Why can’t I get along with my supervisor? No matter what I do, the person seems to constantly degrade and criticize my attitude, my work and my overall performance. I can’t seem to do anything right.
Sound familiar? Unfortunately, it is too familiar for many employees.
Dean Gualco, author of The Good Manager: A Guide for the Twenty-First Century Manager, is convinced that at some point in your professional life, you’ll be placed in just such a situation. You’ll work for a supervisor or manager who you feel is condescending, critical or simply evil. What to do? There are really no simple answers, and even fewer approaches or strategies that Gualco believes resolve an unhealthy, contentious relationship with a manager or a supervisor.
Strategies That Fail
Gualco says the most common strategy to address such a strained relationship is to “talk with your supervisor,” as if reason and logic is the panacea in a fractured relationship. However, this isn't often successful. Seldom will the supervisor say, in all honesty, “I’m jealous of your success,” or, “I’m intimidated by your ambitions,” or simply, “I just don’t like you.” But the approach sounds good, anyway
Another strategy is to inform higher management of your difficulties in working with your supervisor. Your probability for success using this approach is even less encouraging. Why? For two reasons: first, because high-level management, in all likelihood, was responsible for promoting that supervisor and may be hesitant to admit to a promotional mistake. Second, your supervisor has, again in all likelihood, already informed his or her manager about the difficultly in working with you and, thus, your reputation has been established.
Ultimately, both strategies fail because they ignore a truism about conflict: A rational approach (such as conversation, logic, etc.) to resolve an irrational situation (such as conflict with a supervisor, friend, etc.) is rarely worth the time and effort. A healthy relationship requires both individuals to be willing and able to address the inevitable challenges; if one person is unable or uninterested in do so, it is an exercise in futility and disappointment.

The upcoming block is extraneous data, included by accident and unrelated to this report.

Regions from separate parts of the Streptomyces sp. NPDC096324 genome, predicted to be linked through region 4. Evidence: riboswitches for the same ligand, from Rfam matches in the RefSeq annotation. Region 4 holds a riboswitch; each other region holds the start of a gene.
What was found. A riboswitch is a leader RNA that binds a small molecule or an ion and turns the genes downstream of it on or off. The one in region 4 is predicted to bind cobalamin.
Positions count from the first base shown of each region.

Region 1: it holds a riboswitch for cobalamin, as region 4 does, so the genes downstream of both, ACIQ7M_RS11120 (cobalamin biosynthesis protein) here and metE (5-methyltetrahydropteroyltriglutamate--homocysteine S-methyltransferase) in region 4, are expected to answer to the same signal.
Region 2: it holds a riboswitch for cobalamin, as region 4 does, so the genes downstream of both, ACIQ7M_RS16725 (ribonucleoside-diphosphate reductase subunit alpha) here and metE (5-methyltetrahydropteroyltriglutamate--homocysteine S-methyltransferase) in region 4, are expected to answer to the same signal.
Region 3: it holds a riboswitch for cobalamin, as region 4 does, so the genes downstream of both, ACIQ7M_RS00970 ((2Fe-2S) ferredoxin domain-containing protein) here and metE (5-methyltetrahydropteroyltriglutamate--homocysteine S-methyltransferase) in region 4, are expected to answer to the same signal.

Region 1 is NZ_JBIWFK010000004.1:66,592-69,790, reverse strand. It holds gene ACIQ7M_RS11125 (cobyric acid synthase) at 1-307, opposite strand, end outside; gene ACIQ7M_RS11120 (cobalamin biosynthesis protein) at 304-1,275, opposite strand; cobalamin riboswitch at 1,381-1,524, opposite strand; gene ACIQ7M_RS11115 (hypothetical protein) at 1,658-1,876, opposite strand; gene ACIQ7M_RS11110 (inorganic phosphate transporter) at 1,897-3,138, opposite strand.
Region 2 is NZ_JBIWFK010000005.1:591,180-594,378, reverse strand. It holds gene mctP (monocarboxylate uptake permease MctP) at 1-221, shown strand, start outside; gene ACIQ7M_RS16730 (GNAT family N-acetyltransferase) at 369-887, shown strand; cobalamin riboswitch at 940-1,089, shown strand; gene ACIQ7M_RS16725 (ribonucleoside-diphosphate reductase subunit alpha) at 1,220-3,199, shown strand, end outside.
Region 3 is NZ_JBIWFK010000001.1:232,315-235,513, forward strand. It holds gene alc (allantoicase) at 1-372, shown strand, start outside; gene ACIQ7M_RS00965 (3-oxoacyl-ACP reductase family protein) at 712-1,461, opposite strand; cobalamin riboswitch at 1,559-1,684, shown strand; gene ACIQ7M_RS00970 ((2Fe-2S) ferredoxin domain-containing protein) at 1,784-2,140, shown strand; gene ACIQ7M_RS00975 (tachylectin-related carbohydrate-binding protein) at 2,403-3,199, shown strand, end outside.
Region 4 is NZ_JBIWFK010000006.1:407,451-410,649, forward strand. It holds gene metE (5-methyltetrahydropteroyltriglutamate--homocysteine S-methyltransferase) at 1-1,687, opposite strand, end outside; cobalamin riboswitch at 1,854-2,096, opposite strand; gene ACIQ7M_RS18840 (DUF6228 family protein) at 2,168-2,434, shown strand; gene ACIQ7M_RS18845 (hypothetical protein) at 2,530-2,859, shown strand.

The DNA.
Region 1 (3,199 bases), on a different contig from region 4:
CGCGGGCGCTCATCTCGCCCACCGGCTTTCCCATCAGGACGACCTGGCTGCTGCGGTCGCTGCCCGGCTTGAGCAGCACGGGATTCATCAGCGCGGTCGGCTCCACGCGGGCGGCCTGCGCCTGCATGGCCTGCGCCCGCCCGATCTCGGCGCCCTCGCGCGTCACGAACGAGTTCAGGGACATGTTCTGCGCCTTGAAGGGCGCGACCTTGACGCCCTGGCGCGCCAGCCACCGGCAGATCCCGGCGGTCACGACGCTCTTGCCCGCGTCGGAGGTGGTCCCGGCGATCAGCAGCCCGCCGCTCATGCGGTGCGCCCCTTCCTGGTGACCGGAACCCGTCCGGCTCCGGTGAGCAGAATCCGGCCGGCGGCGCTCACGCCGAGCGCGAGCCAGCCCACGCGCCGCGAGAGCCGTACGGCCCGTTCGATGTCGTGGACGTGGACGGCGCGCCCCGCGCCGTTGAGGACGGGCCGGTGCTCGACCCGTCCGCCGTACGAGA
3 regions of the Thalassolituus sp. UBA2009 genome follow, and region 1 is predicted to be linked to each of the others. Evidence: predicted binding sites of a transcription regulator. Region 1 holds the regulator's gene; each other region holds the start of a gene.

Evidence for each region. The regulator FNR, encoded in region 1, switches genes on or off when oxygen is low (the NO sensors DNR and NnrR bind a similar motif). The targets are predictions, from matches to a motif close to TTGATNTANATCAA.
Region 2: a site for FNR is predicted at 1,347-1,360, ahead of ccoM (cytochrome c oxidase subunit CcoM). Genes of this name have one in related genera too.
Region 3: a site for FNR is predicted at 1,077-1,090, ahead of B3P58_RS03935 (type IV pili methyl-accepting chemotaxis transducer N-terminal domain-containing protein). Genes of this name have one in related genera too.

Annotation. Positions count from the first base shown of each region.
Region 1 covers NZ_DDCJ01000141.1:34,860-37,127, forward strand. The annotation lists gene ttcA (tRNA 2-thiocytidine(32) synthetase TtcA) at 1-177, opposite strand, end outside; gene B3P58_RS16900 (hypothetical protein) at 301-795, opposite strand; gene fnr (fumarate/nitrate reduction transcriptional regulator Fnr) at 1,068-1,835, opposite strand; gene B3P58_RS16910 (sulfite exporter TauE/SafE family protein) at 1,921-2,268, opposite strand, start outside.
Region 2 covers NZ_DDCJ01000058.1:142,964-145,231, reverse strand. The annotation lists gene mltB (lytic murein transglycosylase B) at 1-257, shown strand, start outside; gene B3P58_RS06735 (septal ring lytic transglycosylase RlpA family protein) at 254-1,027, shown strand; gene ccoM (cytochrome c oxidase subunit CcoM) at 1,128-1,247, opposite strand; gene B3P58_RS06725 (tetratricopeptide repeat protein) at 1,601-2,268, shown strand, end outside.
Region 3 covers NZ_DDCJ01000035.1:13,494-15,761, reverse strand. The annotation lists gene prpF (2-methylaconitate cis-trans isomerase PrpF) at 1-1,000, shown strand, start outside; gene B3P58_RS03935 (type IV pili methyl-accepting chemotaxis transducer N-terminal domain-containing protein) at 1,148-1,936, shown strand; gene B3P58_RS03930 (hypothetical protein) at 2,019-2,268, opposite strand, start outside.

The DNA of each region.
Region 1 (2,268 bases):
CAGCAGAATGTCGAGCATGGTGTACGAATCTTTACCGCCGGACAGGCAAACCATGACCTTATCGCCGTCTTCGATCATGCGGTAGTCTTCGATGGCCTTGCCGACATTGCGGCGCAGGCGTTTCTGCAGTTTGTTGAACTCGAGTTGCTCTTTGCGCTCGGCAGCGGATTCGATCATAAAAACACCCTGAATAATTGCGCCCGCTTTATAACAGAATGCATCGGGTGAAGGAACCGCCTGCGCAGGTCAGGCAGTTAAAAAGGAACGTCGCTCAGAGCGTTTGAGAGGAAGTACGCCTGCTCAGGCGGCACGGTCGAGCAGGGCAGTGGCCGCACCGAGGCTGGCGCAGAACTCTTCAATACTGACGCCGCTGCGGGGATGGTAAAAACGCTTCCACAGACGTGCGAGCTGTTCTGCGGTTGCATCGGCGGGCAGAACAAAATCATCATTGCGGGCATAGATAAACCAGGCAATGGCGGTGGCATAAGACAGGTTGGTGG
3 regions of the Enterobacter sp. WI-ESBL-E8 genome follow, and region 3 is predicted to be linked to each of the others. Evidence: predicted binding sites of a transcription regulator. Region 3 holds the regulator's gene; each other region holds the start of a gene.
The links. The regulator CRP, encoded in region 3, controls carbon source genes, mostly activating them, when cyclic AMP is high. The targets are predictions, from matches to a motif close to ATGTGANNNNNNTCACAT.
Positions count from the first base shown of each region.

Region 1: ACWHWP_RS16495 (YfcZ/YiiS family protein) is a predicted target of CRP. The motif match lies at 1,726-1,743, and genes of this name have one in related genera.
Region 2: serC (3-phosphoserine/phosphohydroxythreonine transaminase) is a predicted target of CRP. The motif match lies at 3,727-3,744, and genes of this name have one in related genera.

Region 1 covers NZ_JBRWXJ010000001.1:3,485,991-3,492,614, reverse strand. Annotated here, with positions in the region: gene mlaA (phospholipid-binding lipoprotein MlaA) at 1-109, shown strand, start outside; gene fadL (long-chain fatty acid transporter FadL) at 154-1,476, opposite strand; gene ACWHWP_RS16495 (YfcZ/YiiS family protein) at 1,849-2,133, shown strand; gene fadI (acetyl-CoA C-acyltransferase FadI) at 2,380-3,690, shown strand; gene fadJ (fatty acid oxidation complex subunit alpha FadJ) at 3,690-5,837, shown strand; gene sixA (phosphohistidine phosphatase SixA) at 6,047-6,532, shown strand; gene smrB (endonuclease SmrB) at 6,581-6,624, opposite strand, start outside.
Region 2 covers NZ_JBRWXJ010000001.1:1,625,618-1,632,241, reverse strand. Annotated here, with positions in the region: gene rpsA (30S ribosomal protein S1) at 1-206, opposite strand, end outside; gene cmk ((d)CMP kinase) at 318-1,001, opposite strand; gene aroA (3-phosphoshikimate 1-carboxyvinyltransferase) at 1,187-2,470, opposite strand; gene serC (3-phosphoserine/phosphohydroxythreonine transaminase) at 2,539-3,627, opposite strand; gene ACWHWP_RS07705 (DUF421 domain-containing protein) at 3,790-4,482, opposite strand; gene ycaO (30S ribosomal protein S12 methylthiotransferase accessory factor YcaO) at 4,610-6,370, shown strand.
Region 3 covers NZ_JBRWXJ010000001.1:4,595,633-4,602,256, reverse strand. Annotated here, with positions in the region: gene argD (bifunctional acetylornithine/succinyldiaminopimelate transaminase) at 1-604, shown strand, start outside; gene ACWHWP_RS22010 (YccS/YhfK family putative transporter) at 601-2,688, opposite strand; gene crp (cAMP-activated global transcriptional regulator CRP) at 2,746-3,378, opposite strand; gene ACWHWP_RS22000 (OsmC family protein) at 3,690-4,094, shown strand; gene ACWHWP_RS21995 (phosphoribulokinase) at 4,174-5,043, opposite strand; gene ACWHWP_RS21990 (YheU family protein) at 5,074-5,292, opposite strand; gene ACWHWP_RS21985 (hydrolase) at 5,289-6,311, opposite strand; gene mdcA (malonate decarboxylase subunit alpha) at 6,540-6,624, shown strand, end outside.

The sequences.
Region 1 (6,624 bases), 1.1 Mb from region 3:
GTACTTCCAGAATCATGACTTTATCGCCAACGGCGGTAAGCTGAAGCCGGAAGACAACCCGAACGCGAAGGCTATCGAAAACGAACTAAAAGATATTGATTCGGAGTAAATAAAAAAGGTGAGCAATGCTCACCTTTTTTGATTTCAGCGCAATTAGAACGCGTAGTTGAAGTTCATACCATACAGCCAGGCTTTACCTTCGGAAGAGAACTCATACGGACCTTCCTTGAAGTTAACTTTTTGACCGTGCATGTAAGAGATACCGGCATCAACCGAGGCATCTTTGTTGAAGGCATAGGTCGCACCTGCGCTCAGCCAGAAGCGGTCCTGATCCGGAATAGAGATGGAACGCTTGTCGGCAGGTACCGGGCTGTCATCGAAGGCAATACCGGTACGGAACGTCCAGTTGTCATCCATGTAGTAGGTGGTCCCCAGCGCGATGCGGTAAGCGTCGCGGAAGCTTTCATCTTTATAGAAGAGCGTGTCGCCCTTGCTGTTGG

The Ideal Boss
Gualco believes that the one attribute that will most likely determine your success or failure as a manager is the ability to be a good person, one who is incredibly kindhearted, controls the most destructive human emotions, tells the truth, does what’s right and always looks for the good along the road of life. That manager makes work fun and is convinced that people yearn for fun in their life - for a time and place where they feel comfortable and are welcomed regardless of their challenges and difficulties. If that place can be where they work, where their manager instills a sense of adventure and excitement in what they do and who they do it for, Gualco believes the repercussions for such a work environment will lead to a level of loyalty, commitment, and productivity rarely seen in an organization.
What Might Work
For employees who don't have that dream boss, Gualco offers three approaches to consider when working for, or with, a vindictive or even evil manager.
First, you must be absolutely competent in your profession. This requires considerable time and is stressful, but it does not give your supervisor an opportunity to highlight your errors and mistakes. Force your supervisor to lie about your competence, with the hope that the truth will see the light.
Second, endeavor to establish a reputation beyond your supervisor. Avoid allowing your supervisor to define your reputation; it certainly won’t be good. Instead, interact and cultivate with a wide array of contacts, including customers, fellow employees and other supervisors. In this way, you may establish a positive performance reputation regardless of the misguided attempts by your own supervisor.
Finally, prepare for your next job. It is a rarity when an employee bests a supervisor, mainly because of the influence and power that a supervisor commands within most organizations. Prepare your resume, broaden your network of contacts and begin your job search. With some luck, your work situation will improve, and your job search would have been premature; in all likelihood, your job search will be a good investment for a better future.
The quest for goodness in your personal and professional life is an exhilarating quest, one that is attainable to those with the drive and desire to live a good and decent life. As you search for the perfect job in the perfect career, look first for a manager who is a kind and generous person. As organizations search for the most talented employees, look first for a decent and honorable manager who has only the purest and noblest intentions for the employees. Inevitably, Gualco believes that our happiness or unhappiness in the workplace depends on finding that good person. Never settle until you find such a person to work with; never stop until you become one yourself, Gualco says.